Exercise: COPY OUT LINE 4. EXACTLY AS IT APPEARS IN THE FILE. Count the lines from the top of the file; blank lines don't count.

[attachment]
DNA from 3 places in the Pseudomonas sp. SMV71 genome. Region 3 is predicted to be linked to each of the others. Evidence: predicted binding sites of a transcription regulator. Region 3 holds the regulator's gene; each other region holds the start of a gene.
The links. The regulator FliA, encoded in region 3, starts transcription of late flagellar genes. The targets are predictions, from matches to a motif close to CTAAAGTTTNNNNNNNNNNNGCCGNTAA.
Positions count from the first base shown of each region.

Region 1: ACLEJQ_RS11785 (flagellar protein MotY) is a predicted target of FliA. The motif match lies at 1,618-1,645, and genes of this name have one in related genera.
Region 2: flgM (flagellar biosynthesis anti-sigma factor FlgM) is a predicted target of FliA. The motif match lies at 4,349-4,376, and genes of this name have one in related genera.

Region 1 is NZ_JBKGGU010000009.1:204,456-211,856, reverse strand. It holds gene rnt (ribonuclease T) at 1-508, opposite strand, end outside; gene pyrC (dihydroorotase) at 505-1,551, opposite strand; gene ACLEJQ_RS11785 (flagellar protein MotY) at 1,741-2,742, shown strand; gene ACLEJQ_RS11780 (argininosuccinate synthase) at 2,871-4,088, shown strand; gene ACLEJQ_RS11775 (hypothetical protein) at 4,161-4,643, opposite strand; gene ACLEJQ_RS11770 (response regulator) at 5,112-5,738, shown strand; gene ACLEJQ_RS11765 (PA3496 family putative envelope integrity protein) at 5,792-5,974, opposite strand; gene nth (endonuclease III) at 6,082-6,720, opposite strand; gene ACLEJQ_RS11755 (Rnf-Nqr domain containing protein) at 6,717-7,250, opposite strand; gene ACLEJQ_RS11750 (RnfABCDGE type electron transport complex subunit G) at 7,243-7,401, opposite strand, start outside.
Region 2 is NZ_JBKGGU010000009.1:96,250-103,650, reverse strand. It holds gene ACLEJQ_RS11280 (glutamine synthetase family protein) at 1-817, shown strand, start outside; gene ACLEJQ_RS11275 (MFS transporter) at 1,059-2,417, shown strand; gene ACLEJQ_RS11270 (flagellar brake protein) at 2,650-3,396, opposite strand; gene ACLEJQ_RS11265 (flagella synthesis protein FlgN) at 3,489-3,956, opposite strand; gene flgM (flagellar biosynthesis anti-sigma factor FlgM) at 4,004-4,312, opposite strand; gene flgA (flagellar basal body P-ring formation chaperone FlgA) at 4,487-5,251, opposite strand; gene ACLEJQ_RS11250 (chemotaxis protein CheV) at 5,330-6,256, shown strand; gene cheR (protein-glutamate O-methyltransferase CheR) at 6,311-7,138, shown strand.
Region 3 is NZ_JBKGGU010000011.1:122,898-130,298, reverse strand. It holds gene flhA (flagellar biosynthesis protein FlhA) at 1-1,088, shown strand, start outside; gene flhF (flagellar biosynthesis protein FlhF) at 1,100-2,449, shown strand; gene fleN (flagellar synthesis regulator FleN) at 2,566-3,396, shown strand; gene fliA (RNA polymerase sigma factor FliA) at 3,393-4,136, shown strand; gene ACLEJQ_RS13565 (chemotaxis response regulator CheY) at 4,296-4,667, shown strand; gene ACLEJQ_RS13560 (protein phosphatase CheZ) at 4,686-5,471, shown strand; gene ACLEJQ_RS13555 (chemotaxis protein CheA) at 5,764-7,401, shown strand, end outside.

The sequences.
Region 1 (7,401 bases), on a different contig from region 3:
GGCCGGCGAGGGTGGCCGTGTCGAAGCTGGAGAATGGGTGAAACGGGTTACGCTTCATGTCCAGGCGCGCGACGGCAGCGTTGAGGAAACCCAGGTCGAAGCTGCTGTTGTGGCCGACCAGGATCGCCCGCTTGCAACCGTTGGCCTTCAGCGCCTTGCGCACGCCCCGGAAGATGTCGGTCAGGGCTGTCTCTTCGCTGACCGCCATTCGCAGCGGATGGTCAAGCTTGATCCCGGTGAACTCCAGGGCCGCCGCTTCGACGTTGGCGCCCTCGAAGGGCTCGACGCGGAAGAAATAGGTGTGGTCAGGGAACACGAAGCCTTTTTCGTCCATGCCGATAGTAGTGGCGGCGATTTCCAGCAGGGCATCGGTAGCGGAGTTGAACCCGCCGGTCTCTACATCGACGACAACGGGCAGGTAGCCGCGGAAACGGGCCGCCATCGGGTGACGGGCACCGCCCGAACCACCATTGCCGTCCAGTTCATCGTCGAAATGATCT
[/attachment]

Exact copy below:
Region 1: ACLEJQ_RS11785 (flagellar protein MotY) is a predicted target of FliA. The motif match lies at 1,618-1,645, and genes of this name have one in related genera.